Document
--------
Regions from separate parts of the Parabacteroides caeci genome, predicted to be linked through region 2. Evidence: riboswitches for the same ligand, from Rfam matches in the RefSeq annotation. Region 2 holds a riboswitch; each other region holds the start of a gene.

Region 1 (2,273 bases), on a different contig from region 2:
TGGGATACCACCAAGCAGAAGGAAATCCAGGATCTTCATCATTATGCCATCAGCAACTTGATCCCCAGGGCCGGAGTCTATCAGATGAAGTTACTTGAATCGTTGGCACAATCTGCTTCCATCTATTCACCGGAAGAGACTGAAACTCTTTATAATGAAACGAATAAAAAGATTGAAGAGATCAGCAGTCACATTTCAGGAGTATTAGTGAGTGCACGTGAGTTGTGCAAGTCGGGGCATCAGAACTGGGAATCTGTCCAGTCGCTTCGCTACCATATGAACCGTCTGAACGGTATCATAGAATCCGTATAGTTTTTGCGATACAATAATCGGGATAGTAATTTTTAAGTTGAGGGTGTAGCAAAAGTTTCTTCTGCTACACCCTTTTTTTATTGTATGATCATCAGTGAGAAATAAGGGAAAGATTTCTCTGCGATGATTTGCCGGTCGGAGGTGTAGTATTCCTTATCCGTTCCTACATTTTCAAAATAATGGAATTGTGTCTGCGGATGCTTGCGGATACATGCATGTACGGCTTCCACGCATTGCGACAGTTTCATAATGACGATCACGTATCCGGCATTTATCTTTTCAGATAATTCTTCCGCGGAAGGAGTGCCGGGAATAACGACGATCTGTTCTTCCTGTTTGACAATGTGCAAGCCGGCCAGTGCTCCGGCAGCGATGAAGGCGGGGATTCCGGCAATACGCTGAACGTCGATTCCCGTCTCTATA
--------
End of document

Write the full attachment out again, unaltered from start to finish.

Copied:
Regions from separate parts of the Parabacteroides caeci genome, predicted to be linked through region 2. Evidence: riboswitches for the same ligand, from Rfam matches in the RefSeq annotation. Region 2 holds a riboswitch; each other region holds the start of a gene.

Region 1 (2,273 bases), on a different contig from region 2:
TGGGATACCACCAAGCAGAAGGAAATCCAGGATCTTCATCATTATGCCATCAGCAACTTGATCCCCAGGGCCGGAGTCTATCAGATGAAGTTACTTGAATCGTTGGCACAATCTGCTTCCATCTATTCACCGGAAGAGACTGAAACTCTTTATAATGAAACGAATAAAAAGATTGAAGAGATCAGCAGTCACATTTCAGGAGTATTAGTGAGTGCACGTGAGTTGTGCAAGTCGGGGCATCAGAACTGGGAATCTGTCCAGTCGCTTCGCTACCATATGAACCGTCTGAACGGTATCATAGAATCCGTATAGTTTTTGCGATACAATAATCGGGATAGTAATTTTTAAGTTGAGGGTGTAGCAAAAGTTTCTTCTGCTACACCCTTTTTTTATTGTATGATCATCAGTGAGAAATAAGGGAAAGATTTCTCTGCGATGATTTGCCGGTCGGAGGTGTAGTATTCCTTATCCGTTCCTACATTTTCAAAATAATGGAATTGTGTCTGCGGATGCTTGCGGATACATGCATGTACGGCTTCCACGCATTGCGACAGTTTCATAATGACGATCACGTATCCGGCATTTATCTTTTCAGATAATTCTTCCGCGGAAGGAGTGCCGGGAATAACGACGATCTGTTCTTCCTGTTTGACAATGTGCAAGCCGGCCAGTGCTCCGGCAGCGATGAAGGCGGGGATTCCGGCAATACGCTGAACGTCGATTCCCGTCTCTATA